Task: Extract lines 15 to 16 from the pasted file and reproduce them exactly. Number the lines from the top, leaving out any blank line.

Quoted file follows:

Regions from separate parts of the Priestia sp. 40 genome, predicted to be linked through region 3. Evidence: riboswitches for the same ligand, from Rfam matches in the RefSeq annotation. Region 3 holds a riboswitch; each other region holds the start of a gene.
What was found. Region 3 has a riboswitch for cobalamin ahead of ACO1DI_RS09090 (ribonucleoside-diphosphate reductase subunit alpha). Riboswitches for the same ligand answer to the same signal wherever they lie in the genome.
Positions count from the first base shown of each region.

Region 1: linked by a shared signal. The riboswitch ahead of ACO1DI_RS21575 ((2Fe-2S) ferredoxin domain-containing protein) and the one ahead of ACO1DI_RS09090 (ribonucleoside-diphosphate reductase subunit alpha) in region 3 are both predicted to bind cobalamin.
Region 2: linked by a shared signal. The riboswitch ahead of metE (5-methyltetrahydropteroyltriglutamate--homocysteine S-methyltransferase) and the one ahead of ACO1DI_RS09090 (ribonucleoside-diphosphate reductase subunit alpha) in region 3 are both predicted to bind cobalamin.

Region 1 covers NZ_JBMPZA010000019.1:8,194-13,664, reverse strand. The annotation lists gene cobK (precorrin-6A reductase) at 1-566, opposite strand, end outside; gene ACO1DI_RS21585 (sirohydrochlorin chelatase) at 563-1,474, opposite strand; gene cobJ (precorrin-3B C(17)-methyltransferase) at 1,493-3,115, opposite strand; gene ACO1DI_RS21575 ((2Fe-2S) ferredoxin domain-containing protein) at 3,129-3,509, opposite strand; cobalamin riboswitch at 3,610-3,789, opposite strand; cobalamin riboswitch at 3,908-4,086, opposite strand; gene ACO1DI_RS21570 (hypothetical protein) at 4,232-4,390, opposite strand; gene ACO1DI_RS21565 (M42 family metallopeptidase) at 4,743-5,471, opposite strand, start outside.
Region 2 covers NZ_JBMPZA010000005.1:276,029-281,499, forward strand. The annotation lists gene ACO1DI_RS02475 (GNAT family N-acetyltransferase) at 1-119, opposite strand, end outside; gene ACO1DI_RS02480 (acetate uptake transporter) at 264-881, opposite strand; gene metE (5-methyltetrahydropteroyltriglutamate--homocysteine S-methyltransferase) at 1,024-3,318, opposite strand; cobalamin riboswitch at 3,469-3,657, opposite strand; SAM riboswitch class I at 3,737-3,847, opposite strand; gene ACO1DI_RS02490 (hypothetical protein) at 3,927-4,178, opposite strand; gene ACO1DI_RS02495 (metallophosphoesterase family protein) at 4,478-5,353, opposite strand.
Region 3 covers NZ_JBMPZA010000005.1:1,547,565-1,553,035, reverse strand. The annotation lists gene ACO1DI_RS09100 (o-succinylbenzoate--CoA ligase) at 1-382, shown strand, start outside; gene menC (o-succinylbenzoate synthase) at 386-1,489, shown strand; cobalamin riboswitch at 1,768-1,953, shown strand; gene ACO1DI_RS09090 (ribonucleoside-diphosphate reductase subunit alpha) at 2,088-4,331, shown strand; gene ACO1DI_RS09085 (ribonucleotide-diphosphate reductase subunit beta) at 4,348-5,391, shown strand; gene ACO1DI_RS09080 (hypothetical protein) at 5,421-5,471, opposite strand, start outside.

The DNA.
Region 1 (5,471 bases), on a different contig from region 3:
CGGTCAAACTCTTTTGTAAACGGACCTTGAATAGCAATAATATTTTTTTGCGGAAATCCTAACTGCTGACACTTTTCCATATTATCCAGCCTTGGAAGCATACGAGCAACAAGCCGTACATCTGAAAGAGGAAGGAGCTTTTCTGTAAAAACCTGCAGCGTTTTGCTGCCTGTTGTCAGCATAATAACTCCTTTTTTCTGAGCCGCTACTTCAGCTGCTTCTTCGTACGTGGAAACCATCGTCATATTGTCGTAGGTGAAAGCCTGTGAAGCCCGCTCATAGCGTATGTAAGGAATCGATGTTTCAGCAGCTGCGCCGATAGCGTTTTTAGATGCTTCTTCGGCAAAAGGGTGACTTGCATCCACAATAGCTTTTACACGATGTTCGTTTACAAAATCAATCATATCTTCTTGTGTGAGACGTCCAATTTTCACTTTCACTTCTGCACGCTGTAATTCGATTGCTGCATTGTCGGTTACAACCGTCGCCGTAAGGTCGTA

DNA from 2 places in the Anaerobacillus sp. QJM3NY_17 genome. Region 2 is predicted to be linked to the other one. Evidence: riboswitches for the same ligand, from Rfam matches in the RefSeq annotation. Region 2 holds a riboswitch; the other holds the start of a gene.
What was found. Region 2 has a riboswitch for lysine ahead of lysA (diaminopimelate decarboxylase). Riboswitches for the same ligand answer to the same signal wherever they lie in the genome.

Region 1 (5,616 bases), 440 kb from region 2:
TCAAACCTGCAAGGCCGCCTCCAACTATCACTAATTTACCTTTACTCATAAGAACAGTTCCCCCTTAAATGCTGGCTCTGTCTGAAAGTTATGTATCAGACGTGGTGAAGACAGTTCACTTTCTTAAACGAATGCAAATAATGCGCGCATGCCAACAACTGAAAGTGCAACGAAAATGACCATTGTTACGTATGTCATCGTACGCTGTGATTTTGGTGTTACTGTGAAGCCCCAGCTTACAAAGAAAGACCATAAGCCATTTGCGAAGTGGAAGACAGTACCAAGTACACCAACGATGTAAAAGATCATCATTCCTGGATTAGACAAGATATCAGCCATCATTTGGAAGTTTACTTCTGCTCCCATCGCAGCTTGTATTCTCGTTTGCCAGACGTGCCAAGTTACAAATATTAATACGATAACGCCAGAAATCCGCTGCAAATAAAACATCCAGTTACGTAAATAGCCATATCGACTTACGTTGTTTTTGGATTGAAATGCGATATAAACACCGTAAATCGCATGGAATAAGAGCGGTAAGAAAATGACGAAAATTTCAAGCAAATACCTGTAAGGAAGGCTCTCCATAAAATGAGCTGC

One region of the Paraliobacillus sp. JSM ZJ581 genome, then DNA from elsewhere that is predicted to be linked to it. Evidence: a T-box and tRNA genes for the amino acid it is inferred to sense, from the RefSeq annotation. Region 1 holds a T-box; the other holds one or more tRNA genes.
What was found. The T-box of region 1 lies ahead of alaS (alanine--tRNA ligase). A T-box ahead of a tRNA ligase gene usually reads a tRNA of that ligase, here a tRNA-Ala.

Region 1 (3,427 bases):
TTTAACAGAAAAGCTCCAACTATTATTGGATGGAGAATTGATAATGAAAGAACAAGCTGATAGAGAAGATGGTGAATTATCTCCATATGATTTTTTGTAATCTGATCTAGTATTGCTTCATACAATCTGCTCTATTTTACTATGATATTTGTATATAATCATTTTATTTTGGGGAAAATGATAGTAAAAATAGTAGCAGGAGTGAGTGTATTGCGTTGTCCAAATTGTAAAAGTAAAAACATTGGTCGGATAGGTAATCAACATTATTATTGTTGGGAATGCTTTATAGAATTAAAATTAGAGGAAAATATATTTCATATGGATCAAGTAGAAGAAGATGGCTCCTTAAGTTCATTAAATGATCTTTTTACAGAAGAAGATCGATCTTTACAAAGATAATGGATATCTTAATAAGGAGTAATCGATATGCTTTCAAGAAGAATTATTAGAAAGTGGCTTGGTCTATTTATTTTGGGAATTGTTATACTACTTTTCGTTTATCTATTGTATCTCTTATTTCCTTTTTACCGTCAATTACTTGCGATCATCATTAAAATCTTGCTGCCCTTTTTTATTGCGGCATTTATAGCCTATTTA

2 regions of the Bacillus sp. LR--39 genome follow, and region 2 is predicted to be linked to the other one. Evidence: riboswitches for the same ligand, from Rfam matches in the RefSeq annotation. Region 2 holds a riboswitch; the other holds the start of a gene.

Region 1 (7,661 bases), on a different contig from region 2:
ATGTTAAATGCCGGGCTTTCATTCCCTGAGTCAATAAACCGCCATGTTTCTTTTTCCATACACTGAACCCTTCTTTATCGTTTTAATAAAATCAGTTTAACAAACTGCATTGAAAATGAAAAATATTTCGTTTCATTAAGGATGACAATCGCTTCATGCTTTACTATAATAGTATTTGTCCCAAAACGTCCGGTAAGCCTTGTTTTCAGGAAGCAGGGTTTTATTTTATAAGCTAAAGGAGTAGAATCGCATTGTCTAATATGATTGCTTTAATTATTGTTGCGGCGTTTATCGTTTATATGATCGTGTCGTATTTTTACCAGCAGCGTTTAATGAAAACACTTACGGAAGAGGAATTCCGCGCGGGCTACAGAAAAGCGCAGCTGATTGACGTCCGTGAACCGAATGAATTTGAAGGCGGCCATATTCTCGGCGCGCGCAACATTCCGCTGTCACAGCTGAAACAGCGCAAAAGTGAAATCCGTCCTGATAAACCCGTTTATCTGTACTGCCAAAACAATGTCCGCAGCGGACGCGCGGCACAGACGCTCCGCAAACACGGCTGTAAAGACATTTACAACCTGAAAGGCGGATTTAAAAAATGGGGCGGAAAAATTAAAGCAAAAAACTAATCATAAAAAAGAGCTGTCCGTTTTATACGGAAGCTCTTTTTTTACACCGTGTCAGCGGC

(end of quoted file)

TCAAACCTGCAAGGCCGCCTCCAACTATCACTAATTTACCTTTACTCATAAGAACAGTTCCCCCTTAAATGCTGGCTCTGTCTGAAAGTTATGTATCAGACGTGGTGAAGACAGTTCACTTTCTTAAACGAATGCAAATAATGCGCGCATGCCAACAACTGAAAGTGCAACGAAAATGACCATTGTTACGTATGTCATCGTACGCTGTGATTTTGGTGTTACTGTGAAGCCCCAGCTTACAAAGAAAGACCATAAGCCATTTGCGAAGTGGAAGACAGTACCAAGTACACCAACGATGTAAAAGATCATCATTCCTGGATTAGACAAGATATCAGCCATCATTTGGAAGTTTACTTCTGCTCCCATCGCAGCTTGTATTCTCGTTTGCCAGACGTGCCAAGTTACAAATATTAATACGATAACGCCAGAAATCCGCTGCAAATAAAACATCCAGTTACGTAAATAGCCATATCGACTTACGTTGTTTTTGGATTGAAATGCGATATAAACACCGTAAATCGCATGGAATAAGAGCGGTAAGAAAATGACGAAAATTTCAAGCAAATACCTGTAAGGAAGGCTCTCCATAAAATGAGCTGC

One region of the Paraliobacillus sp. JSM ZJ581 genome, then DNA from elsewhere that is predicted to be linked to it. Evidence: a T-box and tRNA genes for the amino acid it is inferred to sense, from the RefSeq annotation. Region 1 holds a T-box; the other holds one or more tRNA genes.